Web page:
Through the Bible with Les Feldick
LESSON 1 * PART 3 * BOOK 69
REDEEM, REDEEMED, REDEMPTION – PART 3
Various Scripture References
For those of you joining us on television again, we want to welcome you to a Bible Study that we trust will help you to learn to study on your own. I’ve said over and over, it’s not that difficult. Just learn to separate some of these things. You can’t just keep it all jumbled up. It’s not an impossible Book, not by any stretch. Remember, we use all the Bible for our learning, but Paul’s books, Romans – Philemon, are for our Grace Age doctrine.
We want to thank you for your prayers, your letters, your financial help, every one of you. We love you. We pray for you from coast to coast. We know that we couldn’t do it without you. Same for all of you who come in for these tapings. How we appreciate this! We know that the Lord is using you to use us.
Okay, we’re going to continue on with our theme of redemption. First we saw that Adam and Eve needed to be restored to fellowship, but Adam of course plunged the whole human race into a need for redemption. This is going to be our next program, how that Christ in the work of the cross is going to redeem not just Israel but the whole human race. After Israel experienced the national redemption of the Red Sea, we still have that hope of a spiritual redemption in their future.
All right, we’re going to jump in, to start this half hour, in Isaiah chapter 59 verse 20. We know that Job spoke of a redeemer, one of the earliest books written in our Bible. But now, Isaiah in verse 20 says:
“And the Redeemer shall come to Zion,…” That’s a future promise from Isaiah’s point in time 700 years before Christ. A redeemer would be coming to Jerusalem to Mount Zion.
“…and unto them that turn from transgression in Jacob, (or in the Nation of Israel) saith the LORD. 21. As for me, this is my covenant with them,…” That is Israel. Now, I can never emphasize enough, and you know that this has been my teaching from day one, that with the onset of the Abrahamic Covenant all of God’s dealing was primarily to the Jew. There were some Gentile exceptions, but that’s what they were, they were exceptions. God has been dealing with the Nation of Israel. He’s going to continue to deal with Israel even as Christ makes His appearance for His earthly ministry.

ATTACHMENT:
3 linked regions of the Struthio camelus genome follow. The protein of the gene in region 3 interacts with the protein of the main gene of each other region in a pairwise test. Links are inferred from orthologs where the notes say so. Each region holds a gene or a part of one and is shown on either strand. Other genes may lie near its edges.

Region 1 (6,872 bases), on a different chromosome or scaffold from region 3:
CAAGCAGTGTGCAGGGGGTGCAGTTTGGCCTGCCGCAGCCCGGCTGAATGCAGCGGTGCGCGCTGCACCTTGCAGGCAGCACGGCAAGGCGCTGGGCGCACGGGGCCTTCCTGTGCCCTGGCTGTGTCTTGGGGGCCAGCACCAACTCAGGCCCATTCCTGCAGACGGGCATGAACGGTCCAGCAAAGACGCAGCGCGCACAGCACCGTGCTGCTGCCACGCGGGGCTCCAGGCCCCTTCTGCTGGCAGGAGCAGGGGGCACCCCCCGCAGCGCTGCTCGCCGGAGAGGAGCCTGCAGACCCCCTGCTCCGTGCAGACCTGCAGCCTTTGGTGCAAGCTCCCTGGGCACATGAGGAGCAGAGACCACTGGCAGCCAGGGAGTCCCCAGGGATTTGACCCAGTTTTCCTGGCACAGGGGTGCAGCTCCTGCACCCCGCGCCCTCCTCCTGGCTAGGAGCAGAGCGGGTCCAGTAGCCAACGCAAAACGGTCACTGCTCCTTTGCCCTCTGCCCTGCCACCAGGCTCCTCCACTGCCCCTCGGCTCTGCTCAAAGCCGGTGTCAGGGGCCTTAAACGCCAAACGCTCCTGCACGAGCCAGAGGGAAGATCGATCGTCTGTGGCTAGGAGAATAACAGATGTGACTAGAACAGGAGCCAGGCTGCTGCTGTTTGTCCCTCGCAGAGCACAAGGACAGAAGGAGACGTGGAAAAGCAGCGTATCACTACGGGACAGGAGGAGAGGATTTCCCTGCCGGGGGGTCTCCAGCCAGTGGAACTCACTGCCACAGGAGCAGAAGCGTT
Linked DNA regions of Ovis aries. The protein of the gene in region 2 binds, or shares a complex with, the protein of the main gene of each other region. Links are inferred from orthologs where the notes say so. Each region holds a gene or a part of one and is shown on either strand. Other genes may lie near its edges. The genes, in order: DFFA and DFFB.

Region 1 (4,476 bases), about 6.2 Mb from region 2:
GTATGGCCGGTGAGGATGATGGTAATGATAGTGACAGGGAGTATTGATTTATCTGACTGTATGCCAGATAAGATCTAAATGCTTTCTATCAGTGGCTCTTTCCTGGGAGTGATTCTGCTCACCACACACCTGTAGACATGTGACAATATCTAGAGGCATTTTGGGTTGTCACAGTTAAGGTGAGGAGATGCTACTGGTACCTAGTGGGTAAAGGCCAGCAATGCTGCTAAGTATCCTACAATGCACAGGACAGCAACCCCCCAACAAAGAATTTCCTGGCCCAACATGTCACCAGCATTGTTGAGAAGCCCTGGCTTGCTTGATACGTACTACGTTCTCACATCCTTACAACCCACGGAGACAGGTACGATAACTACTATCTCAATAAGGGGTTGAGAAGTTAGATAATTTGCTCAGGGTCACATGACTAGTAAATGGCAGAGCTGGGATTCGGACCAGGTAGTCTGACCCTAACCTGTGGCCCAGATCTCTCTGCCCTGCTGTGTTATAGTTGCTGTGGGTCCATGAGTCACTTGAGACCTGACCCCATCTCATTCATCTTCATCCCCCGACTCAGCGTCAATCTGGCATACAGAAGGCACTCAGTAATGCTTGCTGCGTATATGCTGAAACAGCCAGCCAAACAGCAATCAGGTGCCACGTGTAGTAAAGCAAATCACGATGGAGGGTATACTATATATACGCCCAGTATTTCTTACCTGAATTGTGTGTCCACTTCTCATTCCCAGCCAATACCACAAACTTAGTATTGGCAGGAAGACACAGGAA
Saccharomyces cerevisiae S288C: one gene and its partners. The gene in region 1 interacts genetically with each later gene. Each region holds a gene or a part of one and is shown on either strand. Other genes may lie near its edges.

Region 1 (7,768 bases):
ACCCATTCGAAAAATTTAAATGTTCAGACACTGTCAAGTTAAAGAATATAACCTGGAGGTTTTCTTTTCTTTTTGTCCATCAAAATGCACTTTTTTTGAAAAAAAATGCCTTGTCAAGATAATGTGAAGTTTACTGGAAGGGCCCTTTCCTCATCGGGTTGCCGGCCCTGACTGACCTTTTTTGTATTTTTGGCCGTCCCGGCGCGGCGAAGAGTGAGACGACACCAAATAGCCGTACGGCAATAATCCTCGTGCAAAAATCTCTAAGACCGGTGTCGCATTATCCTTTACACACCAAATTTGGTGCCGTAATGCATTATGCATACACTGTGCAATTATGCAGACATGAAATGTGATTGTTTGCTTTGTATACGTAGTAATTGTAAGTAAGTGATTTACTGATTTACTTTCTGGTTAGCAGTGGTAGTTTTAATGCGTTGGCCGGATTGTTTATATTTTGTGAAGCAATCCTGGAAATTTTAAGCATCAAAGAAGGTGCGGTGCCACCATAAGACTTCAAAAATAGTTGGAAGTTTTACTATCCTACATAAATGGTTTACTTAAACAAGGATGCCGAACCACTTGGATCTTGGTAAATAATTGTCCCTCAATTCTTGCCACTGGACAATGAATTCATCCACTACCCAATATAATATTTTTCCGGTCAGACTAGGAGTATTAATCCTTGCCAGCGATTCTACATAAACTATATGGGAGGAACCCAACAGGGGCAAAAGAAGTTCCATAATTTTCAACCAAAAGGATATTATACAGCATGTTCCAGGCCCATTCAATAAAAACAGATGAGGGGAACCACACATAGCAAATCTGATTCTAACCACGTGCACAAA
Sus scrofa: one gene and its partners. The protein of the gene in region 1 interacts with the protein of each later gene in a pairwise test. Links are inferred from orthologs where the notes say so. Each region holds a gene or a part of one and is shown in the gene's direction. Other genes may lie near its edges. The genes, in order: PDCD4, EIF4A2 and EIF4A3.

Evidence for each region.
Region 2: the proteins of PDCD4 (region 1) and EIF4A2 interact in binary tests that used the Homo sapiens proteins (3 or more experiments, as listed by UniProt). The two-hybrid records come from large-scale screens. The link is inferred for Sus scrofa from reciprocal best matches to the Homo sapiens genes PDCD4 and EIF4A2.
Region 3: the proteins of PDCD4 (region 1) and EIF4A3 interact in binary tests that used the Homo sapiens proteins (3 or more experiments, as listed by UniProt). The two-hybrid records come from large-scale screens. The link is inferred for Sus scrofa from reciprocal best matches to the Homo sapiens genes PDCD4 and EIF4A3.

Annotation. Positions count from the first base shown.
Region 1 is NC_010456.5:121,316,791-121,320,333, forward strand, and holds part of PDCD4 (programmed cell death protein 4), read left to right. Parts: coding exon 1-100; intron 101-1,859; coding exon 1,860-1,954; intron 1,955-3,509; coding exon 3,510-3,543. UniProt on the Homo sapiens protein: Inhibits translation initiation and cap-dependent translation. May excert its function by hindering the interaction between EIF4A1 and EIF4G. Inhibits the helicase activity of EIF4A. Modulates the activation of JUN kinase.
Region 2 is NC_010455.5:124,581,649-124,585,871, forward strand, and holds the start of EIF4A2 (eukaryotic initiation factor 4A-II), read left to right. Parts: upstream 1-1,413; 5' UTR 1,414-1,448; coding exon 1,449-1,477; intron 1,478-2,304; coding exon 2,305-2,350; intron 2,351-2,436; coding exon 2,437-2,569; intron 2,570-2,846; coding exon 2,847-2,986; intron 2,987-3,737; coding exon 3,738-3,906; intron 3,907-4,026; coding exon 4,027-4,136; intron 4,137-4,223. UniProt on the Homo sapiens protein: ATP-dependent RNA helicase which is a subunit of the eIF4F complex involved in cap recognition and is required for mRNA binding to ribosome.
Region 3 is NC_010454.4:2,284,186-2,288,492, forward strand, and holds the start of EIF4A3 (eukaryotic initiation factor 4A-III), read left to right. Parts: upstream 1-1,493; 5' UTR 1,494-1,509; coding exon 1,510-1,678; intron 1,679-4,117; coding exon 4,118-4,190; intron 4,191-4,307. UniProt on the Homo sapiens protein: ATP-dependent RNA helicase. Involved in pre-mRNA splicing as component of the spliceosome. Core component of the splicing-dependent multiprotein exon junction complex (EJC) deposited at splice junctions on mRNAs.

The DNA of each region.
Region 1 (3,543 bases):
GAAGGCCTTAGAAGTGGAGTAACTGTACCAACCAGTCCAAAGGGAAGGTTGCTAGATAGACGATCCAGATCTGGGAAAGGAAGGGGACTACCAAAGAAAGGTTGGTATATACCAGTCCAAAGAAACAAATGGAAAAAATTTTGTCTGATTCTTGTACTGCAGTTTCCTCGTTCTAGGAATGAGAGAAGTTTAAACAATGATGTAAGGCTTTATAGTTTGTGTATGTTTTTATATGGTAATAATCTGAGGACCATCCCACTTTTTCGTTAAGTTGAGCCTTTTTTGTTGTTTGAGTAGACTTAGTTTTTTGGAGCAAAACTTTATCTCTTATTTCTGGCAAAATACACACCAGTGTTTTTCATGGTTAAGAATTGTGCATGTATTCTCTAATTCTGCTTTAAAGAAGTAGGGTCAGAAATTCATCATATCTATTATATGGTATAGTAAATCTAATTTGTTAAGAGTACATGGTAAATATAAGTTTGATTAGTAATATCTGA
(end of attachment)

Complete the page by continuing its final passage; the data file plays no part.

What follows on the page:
“As for me, this is my covenant with them, (Israel) saith the LORD; My spirit that is upon thee, and my words which I have put in thy mouth, shall not depart out of thy mouth, nor out of the mouth of thy seed, nor out of the mouth of thy seed’s seed, saith the LORD, from henceforth and for ever.” That’s almost a word for word repetition from Jeremiah 31:31 where He calls it a “new covenant I will make with the house of Israel.”
All right, let’s jump all the way up to our New Testament and jump into Luke chapter 1. Again, if you really get this concept of Scripture, the four Gospels are not that much different from the Old Testament, especially from Genesis chapter 12, the call of Abraham on. It’s all tied to Israel. Everything is God dealing with Israel. He hasn’t left the Gentiles out of His mind, but He’s going to have to deal with Israel first, and then He’ll deal with the rest of the world.
All right, Luke’s Gospel chapter 1, and I want to drop in at verse 68. The setting for this little portion of Scripture is the father of John the Baptist. He was one of the priests laboring at the Temple. When the little fellow was born, they asked the mother what his name would be. Elizabeth said, “John.” Well, that threw them a curve. Nobody has ever been called John before. So they look up old Zacharias who has been stricken speechless throughout the nine months of gestation. They find him up at the Temple compound. They asked him, what’s going to be the name of this baby? And he wrote the name, “John.” Well, they were all shook up, of course, but now the Lord gives him back his speech. I guess, in that case, we’d better start at verse 67. Now, Zacharias has gotten his speech back. Look what he says.